The Wolfsonian–Florida International University presents Describing Labor, an exhibition by artist Esther Shalev-Gerz, on view from December 3, 2012 through April 7, 2013. Through new works of video, audio, and photography rooted in The Wolfsonian’s extensive collection of materials depicting work and working figures, Describing Labor interrogates our relationship to the labor that forges the physical world. Internationally recognized for projects that address the most pressing challenges of collective memory, political identity, and historical space, Shalev-Gerz conceived Describing Labor following her 2011 residency at the museum.
“Esther’s body of work is rich and provocative, asking us to explore deeply what surrounds us, both in terms of visual culture and present-day thought,” says Marianne Lamonaca, special exhibitions curator at the Bard Graduate Center and former associate director for curatorial affairs and education at The Wolfsonian. “She has opened up a new dialog with our historical collection that broadens our understanding of the role of the work of art in history and its resonance today.”
Once the heroic image of class consciousness and national character, pictured widely in the period of the Russian Revolution, the Great Depression, and the two World Wars, the worker has since receded from foreground of the contemporary visual landscape. “I realized that this was more or less the last time in our recent history that images of workers conveyed a sense of heroism. Since the end of the period represented in the collection (1885–1945), the image of the worker fell out of favor as a subject for the arts,” says Shalev-Gerz. “It made me think about how we do not know the faces of the people who create the things that surround us. We know other faces—politicians, celebrities, criminals—but not the worker, the one who makes. The lines, curves, shapes, and volumes of the items in the collection give image to the interests, passions, and quests of an epoch and those who produced it.”
For Describing Labor, Shalev-Gerz gathered forty-one objects that depict the figure of the laborer—paintings, prints, sculptures, photographs, and rare publications—the majority drawn from The Wolfsonian’s collection. She invited twenty-four participants to select an item and describe its depiction while she filmed them, “letting the image talk through them,” she explains. Participants were also filmed while listening to a voice recording of museum founder Mitchell Wolfson, Jr. reading research material about the object. Shalev-Gerz then asked each participant to place the selected work in the museum’s storage racks, where she photographed its representation of labor in situ with other products of labor, such as furniture suites, decorative arts, and industrial objects from The Wolfsonian’s collection.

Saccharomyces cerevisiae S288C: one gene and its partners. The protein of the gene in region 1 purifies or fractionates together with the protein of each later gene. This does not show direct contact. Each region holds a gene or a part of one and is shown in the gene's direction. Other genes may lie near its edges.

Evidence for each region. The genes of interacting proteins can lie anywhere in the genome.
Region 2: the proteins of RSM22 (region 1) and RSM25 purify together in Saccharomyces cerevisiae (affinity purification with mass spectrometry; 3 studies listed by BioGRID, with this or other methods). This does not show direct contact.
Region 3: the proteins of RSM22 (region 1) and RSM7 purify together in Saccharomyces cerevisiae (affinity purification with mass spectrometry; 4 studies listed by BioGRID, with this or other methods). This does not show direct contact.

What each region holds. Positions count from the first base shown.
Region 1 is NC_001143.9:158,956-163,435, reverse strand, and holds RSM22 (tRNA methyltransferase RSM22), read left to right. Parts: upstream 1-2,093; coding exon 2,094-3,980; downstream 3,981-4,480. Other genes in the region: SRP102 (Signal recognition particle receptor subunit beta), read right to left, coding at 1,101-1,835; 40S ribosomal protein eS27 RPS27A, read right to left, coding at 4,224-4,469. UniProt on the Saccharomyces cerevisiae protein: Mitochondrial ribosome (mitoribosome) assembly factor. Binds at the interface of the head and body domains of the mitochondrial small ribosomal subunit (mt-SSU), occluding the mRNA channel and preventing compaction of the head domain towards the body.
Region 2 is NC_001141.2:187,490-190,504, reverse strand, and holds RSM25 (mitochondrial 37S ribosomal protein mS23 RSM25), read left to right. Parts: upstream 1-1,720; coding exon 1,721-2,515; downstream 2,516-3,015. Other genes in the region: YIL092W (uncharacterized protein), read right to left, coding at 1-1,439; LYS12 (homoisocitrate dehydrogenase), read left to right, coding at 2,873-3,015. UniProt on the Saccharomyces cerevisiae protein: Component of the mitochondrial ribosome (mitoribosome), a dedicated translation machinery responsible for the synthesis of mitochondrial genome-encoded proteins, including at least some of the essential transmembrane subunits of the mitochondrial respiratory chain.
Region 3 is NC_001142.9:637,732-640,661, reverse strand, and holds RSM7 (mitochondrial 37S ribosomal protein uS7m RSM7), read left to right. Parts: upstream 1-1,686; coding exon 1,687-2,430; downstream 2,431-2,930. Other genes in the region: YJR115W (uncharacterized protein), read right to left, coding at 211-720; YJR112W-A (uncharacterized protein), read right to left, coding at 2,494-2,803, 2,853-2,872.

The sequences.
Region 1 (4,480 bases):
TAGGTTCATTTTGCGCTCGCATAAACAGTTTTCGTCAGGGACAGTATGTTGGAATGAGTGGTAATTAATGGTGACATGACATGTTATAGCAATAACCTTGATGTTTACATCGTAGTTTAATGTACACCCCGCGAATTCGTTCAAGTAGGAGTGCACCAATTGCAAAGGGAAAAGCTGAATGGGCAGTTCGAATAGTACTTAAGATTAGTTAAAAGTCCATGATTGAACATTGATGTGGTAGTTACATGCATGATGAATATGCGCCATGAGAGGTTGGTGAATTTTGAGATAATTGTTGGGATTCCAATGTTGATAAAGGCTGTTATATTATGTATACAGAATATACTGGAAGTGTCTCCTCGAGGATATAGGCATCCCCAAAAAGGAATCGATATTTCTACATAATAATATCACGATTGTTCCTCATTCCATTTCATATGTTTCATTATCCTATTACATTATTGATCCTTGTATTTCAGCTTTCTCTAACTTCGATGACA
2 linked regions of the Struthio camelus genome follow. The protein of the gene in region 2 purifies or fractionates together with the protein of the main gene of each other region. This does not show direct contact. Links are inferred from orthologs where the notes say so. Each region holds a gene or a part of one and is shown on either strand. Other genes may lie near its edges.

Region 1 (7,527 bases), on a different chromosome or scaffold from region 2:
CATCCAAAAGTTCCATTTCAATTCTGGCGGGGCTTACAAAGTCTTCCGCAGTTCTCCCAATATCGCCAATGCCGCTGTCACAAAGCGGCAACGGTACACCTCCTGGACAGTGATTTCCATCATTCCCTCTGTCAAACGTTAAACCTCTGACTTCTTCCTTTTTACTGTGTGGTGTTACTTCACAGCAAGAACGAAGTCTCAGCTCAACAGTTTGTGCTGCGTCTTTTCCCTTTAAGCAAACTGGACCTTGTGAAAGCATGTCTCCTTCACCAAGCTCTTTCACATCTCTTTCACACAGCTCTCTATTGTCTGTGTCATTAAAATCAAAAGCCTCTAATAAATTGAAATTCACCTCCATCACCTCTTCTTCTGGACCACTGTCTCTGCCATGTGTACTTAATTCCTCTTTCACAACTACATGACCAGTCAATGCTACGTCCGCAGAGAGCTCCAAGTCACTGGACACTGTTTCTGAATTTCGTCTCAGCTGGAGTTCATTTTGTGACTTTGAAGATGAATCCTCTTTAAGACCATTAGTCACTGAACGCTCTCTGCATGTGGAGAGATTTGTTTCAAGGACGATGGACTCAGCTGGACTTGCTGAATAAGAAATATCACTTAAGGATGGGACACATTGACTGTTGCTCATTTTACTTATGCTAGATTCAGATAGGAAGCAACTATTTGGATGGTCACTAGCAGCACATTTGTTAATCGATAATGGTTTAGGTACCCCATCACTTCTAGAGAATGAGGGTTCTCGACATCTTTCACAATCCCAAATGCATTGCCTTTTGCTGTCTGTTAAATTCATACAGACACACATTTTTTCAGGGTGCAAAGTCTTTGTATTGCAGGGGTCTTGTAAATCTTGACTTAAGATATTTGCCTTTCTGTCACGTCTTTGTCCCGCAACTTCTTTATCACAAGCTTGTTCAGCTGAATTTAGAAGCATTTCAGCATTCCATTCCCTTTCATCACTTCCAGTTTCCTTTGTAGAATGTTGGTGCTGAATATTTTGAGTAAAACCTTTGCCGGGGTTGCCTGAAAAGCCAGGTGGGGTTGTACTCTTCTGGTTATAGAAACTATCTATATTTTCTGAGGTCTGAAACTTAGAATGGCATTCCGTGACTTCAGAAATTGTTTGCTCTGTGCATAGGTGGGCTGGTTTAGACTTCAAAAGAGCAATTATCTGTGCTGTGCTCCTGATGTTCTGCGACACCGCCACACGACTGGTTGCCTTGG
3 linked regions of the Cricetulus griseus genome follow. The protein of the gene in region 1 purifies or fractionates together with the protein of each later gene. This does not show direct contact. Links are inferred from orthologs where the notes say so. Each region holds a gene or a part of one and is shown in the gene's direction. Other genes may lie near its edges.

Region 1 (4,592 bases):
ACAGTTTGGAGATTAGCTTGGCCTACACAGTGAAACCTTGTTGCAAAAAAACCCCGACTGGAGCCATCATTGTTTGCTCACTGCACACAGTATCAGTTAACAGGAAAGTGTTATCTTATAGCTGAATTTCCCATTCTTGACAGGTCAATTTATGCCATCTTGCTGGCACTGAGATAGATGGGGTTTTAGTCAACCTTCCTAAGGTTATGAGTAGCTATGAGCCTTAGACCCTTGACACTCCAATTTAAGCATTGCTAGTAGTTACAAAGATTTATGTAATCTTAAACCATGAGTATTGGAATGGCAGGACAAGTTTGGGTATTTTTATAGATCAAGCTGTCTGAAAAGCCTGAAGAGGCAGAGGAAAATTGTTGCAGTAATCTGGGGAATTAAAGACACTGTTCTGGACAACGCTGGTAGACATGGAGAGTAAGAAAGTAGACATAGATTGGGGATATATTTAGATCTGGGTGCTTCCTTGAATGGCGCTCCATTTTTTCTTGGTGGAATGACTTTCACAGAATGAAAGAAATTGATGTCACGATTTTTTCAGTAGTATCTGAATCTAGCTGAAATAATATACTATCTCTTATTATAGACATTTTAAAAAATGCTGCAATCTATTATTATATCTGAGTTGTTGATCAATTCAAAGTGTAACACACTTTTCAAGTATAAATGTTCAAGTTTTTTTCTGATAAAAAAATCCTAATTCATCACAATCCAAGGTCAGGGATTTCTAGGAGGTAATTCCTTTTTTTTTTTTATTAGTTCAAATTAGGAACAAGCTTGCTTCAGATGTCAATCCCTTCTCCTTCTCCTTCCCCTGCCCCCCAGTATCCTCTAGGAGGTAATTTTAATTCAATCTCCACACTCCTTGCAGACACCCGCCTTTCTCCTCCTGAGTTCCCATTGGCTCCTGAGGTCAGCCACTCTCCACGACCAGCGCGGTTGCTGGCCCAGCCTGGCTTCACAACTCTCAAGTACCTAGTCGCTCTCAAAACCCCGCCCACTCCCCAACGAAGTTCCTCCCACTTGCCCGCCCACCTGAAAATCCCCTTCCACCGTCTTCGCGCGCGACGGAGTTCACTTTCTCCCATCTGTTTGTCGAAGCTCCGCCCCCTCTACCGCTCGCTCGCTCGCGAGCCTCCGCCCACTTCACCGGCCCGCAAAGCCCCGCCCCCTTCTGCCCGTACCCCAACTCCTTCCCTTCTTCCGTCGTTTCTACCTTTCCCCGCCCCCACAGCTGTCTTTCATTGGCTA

Describing Labor was commissioned and organized by The Wolfsonian and timed to coincide with Art Basel Miami Beach. The exhibition includes new works by Shalev-Gerz—two long-form videos, twenty-four large format digital photographs, audio, and text—and objects from The Wolfsonian, The Mitchell Wolfson, Jr. Private Collection, and The Martin Z. Margulies Collection. Describing Labor is accompanied by a catalogue featuring color images of Shalev-Gerz’s new work; essays by Jacques Rancière and Marianne Lamonaca; and an interview with the artist conducted by Matthew Abess, The Wolfsonian’s assistant curator.
“Esther’s work gives image to these otherwise invisible figures so that we might arrive at a new knowledge of the human endeavor that gives shape to our daily realities,” notes Abess, who has worked closely with Shalev-Gerz on the project. “As The Wolfsonian’s collection offers a picture of labor in its heroic, historic moment, this exhibition re-articulates that picture for our own day and time, probing throughout the limits of seeing and saying when faced with such an image of absence.”
Describing Labor is made possible by Gary L. Wasserman with additional support from the Adam Sender Charitable Trust and The Arthur F. and Alice E. Adams Foundation.
About Esther Shalev-Gerz
Esther Shalev-Gerz’s work over the past twenty-five years has ranged from public monuments to museum exhibits to video and photographic work. Based in Paris since 1984, Shalev-Gerz was born in Lithuania, raised in Israel, and is a professor in Fine Art at the Valand Academy at Göteborg University in Sweden. Her work has been the subject of several catalogue publications and monographs featuring texts by eminent European and American scholars such as Jacques Rancière, Georges Didi-Huberman, and James Young. A major retrospective of her work opened in September 2012 at Musée cantonal des Beaux-Arts, Lausanne, Switzerland.